OeNB-SUERF conference explores the first and the next 20 years of European Economic and Monetary Union

(, Vienna)

46th OeNB Economics Conference in cooperation with SUERF, May 2 and 3, 2019

January 1, 1999, marked the debut of the euro – 20 years after its introduction, European Economic and Monetary Union (EMU) takes center stage in this year’s Economics Conference, which was organized jointly by the Oesterreichische Nationalbank (OeNB) and SUERF – The European Money and Finance Forum. High-level representatives from the world of academia, finance and politics discuss how EMU has helped overcome the global financial crisis and its aftermath and which steps still need to be taken to fully complete this historical project.

The euro has become the most tangible result of the European unification process. Today, some 340 million European citizens use the common currency day in, day out. The number of countries using the euro has grown too: Since 1999, euro area membership has increased to 19 countries from the original 11. At the opening of the conference, OeNB Governor Ewald Nowotny remarked that European citizens’ support for the euro has recently reached its highest level on record, with euro approval ratings peaking at nearly 74%. According to Nowotny, this testifies to the success of the joint efforts made by the European Central Bank (ECB), the OeNB and the other 18 euro area national central banks „to maintain stable prices and thus create an environment conducive to economic growth and high employment in the euro area.“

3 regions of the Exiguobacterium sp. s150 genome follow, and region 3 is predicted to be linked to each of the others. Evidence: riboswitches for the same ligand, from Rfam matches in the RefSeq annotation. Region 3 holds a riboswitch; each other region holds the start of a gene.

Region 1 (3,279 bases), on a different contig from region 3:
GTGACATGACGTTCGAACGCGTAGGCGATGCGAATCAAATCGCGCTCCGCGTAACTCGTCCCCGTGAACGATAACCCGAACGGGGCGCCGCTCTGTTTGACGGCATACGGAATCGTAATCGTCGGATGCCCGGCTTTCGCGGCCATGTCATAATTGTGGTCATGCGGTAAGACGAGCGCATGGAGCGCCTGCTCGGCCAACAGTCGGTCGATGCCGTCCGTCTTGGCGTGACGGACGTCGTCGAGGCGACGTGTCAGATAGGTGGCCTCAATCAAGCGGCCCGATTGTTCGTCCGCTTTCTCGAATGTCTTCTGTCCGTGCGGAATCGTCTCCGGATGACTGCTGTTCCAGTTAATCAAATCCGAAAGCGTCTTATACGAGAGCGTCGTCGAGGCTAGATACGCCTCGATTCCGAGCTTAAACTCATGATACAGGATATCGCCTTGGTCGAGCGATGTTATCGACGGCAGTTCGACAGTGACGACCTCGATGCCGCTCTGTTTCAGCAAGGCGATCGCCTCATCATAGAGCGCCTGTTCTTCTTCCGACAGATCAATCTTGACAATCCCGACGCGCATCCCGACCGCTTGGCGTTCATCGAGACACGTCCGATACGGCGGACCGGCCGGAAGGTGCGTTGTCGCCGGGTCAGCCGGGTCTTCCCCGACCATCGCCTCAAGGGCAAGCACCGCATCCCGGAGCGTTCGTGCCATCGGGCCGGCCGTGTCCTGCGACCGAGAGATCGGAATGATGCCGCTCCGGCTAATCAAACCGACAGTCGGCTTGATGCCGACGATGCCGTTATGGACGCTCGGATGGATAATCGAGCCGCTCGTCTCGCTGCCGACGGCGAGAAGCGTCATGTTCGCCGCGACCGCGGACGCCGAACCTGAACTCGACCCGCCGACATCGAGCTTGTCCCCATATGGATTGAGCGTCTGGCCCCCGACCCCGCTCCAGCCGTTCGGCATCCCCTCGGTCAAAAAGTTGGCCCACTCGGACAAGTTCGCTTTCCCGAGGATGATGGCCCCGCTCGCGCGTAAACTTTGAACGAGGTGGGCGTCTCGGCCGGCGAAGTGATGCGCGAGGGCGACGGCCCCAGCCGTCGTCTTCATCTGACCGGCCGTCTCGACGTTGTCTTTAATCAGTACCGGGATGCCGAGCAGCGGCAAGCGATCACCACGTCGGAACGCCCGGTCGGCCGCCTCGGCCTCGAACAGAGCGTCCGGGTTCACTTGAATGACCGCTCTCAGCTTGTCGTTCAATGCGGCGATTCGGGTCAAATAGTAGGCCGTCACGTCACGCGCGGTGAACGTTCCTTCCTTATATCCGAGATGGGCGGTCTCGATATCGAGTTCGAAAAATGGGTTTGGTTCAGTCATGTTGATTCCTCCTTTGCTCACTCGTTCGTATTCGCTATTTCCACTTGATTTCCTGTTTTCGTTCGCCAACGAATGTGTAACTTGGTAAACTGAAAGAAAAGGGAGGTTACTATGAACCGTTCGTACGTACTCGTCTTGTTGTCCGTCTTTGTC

Following the onset of the severe financial and economic crisis in 2008, the design of EMU was repeatedly met with criticism. Yet, Governor Nowotny recalled that, prior to the launch of the euro, Europe had – time and again – experienced currency crises and economic tensions among European countries. The euro was the answer to these challenges and a prerequisite for ensuring the smooth functioning of the EU’s Single Market. Because of its international importance, the common currency furthermore allows the EU to protect its interests and help bring stability to the global economy.

To make sure that the euro will continue to fulfill its key role within the EU, further reforms are needed in the future, Governor Nowotny stressed. Structural and fiscal policies, banking supervision and financial stability policy therefore play a prominent role on the agenda of this year’s Economics Conference, as do the challenges posed by digitalization. Nowotny concluded by saying that “the best way to celebrate the first 20 years of the euro is to debate together how our European house can be adapted, enlarged and refurbished to keep it ready for the next 20 years.”